No Starbucks: New way to get rich?

Here’s some first rate advice from Seth Godin on a new way to get rich. I liked it so much I posted the entire thing.

“Urgent personal finance advice

If I could only share one piece of personal finance advice to grads or to just about anyone, it would be this:

Only borrow money to pay for things that increase in value.

It’s a short list: your business, your house and your education, mostly. Stocks if you’re smarter than me. That’s pretty much it.

If you have credit card debt, you’re in big trouble. Your bank account has a huge leak in it, and it’s getting worse. Hence the urgency.

If you have credit card debt, that means that every time you spend money (even cash), you’re borrowing money to do so. And so, if you’re going out to dinner or buying a new pair of shoes, you’ve just broken the single most important rule of personal finance. You’re spending borrowed money on stuff that is decreasing in value.

This is an emergency. It’s an emergency because every single day you wait, the problem gets worse. A lot worse.

My suggestion: Go to defcon 1, and do it immediately. Shift gears to live well below your means. That means:
No restaurants
No clothes shopping
No cable TV bill
No Starbucks

It means:
Take in a tenant in your spare bedroom
Carpool to work
Skip vacation this year

Eat brown rice and beans every night for dinner. Act like you have virtually no income.

The result? You’ll save $5,000 to $20,000 a year. Send all of it to the credit card company. Do this until you’re debt free, the faster the better.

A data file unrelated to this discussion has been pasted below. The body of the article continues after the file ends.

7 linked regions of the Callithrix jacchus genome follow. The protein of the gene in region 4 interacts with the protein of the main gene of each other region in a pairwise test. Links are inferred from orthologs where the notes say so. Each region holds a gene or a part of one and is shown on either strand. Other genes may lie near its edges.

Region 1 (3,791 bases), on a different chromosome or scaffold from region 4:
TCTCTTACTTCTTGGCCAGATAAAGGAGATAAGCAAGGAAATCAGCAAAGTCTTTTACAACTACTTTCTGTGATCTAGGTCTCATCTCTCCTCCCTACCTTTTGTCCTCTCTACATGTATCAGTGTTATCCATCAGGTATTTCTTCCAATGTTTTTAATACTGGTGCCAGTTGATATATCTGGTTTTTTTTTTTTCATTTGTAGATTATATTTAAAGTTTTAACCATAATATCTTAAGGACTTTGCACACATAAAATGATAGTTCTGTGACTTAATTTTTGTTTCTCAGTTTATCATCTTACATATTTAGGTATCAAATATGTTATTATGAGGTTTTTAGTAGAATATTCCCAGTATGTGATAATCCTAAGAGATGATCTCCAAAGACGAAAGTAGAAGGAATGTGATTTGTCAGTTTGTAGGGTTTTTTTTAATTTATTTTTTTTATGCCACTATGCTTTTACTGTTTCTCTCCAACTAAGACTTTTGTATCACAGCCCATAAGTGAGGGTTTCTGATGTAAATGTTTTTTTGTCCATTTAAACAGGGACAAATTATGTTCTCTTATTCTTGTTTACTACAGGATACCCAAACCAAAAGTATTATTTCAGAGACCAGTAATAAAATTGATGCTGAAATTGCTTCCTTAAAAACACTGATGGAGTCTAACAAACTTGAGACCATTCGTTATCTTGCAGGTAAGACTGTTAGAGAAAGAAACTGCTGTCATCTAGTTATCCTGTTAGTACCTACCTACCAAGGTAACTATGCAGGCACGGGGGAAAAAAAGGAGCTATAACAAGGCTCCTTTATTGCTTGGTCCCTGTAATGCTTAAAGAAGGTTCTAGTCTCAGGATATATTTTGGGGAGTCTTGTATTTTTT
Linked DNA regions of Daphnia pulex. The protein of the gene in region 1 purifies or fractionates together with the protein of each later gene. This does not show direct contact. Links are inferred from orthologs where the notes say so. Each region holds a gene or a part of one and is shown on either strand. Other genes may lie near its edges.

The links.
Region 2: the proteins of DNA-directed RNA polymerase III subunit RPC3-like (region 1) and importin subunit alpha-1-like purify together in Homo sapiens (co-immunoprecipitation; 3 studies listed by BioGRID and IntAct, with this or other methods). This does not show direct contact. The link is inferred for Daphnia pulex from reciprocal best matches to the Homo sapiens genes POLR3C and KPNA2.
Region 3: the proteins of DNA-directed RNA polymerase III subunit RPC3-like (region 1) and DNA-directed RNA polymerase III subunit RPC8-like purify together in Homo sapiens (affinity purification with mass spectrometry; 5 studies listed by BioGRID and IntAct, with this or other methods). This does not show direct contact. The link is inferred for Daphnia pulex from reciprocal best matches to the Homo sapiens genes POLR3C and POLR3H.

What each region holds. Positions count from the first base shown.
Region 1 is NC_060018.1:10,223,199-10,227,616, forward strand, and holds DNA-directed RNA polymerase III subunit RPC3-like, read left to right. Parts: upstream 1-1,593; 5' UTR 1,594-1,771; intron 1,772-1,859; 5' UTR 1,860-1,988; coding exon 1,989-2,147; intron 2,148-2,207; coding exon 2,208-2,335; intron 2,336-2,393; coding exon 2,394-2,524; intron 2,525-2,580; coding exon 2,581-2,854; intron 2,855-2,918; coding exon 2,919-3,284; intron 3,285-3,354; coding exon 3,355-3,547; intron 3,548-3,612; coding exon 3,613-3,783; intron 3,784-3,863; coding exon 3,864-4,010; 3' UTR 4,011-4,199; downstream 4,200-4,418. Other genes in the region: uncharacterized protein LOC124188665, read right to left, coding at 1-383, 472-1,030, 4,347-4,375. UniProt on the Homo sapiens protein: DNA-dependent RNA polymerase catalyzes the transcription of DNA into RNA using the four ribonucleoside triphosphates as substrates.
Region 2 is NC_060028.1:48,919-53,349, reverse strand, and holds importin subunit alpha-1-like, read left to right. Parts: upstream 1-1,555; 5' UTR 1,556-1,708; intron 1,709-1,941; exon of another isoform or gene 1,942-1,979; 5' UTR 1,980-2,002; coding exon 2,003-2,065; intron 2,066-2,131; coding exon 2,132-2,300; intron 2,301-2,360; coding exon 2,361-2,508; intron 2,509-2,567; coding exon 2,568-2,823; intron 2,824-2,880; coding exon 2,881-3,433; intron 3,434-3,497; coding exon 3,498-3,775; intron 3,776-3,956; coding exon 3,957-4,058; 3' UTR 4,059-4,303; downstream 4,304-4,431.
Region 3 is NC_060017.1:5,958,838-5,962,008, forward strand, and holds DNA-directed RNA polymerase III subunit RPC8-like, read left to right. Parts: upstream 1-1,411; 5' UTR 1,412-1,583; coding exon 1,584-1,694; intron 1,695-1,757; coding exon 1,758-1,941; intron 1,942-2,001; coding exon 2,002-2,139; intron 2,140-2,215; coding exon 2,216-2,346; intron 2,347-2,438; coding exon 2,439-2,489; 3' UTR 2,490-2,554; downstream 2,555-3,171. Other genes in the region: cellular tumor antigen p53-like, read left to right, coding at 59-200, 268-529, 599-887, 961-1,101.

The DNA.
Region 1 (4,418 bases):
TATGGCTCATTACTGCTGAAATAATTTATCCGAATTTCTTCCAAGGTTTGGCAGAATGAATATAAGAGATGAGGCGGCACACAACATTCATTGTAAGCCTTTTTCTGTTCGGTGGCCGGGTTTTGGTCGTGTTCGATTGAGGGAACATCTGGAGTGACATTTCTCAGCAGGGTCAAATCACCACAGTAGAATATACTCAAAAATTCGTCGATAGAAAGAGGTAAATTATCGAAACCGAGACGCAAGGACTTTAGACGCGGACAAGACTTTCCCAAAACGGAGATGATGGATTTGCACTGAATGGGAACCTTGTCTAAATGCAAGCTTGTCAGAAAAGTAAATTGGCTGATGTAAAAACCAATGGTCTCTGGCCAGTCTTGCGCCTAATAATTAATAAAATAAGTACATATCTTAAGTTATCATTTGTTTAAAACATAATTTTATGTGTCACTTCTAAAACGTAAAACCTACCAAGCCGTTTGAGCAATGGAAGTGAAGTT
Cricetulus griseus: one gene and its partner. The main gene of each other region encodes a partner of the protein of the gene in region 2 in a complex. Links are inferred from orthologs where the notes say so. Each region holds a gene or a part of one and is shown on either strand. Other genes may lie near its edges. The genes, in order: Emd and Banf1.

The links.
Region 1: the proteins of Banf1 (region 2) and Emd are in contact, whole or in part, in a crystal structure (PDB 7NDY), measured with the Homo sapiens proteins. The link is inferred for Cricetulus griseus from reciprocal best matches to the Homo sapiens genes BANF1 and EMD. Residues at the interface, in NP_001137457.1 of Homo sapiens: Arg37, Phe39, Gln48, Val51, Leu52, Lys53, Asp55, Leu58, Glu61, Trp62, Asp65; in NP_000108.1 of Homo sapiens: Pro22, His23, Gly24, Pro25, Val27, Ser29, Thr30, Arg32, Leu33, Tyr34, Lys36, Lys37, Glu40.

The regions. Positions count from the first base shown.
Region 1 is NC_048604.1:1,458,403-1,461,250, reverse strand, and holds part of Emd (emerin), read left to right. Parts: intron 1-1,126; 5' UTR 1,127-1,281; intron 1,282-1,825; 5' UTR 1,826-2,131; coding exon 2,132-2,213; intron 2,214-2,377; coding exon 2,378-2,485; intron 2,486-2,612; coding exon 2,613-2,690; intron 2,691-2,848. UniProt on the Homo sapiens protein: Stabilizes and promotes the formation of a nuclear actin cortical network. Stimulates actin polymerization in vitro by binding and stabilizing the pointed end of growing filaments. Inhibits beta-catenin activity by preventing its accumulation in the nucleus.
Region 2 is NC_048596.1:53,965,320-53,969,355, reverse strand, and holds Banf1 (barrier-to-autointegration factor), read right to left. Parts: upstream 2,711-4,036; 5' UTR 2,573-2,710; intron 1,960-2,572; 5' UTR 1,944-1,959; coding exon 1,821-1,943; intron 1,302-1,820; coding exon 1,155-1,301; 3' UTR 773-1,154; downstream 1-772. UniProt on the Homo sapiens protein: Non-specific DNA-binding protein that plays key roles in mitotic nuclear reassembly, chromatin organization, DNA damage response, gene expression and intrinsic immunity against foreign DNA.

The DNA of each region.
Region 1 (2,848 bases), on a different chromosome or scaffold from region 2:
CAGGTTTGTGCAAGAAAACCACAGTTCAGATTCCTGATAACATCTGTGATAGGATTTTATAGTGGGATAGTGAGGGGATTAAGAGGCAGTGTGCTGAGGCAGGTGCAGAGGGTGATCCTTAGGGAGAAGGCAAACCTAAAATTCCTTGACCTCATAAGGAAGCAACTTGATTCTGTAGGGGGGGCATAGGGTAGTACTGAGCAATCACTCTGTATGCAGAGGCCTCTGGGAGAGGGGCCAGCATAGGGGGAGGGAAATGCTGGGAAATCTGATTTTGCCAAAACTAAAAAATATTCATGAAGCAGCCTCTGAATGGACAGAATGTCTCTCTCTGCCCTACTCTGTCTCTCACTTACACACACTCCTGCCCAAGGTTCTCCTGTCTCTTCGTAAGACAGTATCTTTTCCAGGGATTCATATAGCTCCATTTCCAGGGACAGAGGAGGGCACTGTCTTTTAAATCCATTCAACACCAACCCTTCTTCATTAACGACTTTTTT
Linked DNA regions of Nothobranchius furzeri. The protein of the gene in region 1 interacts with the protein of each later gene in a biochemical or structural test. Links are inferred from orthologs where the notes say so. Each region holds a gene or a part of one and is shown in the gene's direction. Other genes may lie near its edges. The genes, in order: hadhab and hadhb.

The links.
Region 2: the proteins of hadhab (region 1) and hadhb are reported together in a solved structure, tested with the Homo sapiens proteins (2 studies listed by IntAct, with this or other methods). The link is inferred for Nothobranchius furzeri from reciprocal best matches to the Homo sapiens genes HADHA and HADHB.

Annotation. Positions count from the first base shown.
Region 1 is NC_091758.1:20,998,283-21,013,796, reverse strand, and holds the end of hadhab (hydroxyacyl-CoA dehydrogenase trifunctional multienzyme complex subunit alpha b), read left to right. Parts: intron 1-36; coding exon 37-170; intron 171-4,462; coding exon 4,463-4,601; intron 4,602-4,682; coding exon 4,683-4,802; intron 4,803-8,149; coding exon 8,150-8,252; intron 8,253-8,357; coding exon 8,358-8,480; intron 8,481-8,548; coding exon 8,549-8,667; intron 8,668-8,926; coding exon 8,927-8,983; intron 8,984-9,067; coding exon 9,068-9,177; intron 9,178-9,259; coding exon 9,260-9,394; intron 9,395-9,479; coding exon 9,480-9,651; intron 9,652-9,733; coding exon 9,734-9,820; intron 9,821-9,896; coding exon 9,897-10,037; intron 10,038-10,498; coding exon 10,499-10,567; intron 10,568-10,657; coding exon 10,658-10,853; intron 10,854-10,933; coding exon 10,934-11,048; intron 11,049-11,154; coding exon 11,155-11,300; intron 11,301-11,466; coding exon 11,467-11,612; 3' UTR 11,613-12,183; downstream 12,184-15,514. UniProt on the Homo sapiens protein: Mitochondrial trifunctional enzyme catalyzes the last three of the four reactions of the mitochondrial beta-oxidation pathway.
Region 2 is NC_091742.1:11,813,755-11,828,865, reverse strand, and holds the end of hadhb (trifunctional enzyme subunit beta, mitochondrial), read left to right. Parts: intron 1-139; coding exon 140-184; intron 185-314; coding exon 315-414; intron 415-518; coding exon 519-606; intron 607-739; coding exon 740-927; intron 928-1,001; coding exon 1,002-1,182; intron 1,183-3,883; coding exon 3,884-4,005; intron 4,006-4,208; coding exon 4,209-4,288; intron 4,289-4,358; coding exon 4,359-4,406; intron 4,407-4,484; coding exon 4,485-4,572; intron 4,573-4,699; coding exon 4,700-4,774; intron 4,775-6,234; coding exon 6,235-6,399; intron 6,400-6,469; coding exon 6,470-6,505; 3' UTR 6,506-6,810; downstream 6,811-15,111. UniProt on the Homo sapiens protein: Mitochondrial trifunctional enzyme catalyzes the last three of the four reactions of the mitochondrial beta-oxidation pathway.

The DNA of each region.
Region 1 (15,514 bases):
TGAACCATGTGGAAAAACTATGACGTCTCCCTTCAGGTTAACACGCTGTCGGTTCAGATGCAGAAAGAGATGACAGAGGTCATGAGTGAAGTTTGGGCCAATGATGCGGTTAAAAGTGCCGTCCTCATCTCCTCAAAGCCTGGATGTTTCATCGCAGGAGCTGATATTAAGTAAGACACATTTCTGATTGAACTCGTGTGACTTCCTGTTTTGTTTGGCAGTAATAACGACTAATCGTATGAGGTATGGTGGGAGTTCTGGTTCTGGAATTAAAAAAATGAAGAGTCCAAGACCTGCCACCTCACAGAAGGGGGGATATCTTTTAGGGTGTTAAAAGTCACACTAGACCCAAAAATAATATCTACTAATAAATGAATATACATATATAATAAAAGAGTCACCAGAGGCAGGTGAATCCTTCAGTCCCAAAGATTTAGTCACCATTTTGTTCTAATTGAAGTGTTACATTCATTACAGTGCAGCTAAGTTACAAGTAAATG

There. Now you’re rich. Now you get interest on your savings instead of paying the bank. Twenty years from now, this emergency action will translate into perhaps a million dollars in the bank, depending on how much you earn and how serious you are.

You can thank me then.”

P.S. What is defcon one?

About the author

Kim Klaver


  • What? No Starbucks! Some would say that’s impossible…LOL.

    It’s sound advice when you need to cut expenses…but in the home based business industry, there are many who would say this is not the “mindset” you need to be successful.

    It’s sound advice to lower expenses which you can then invest into your business…but even then, you need to know how to put it into your marketing strategy to drive TARGETED TRAFFIC to your You Inc.


  • Oh NO… does that mean the new shoes I bought today and the 3 pair of pants were a no no…
    You are correct… over spending is over spending.If you have debit you can rationalize anything we do. Just like working a business. If you are not talking to people you are in a hobby. A business is working.

  • Yes, that’s one way to do it but I don’t think the majority of people with credit card debt will do it. I certainly didn’t myself when I realized the hole I had dug for myself.

    I have a debt elimination plan that will free me in about 4 years while I focus on earning more money. It still takes some discipline to not go deeper and to stick to the plan but as much as I like beans and rice I don’t want to HAVE to eat them every night.

    I can also say from my own experience that getting back to zero didn’t teach me what to do when I got there. There are some very good people teaching this approach, T Harv Ekar and Loral Langemeir being a couple that I know off. Abundance vs. scarcity mindset.


  • This is genius advice! I have practiced this kind of approach myself over the years when I needed to. Another great idea that worked well for me to account for the leaks in my finances was writing down everything I paid cash for so I could figure out where I was spending too much. To my surprise it was for the small things like coffee, snacks, etc. while out and about and because I had started writing those things down, I cut back significantly.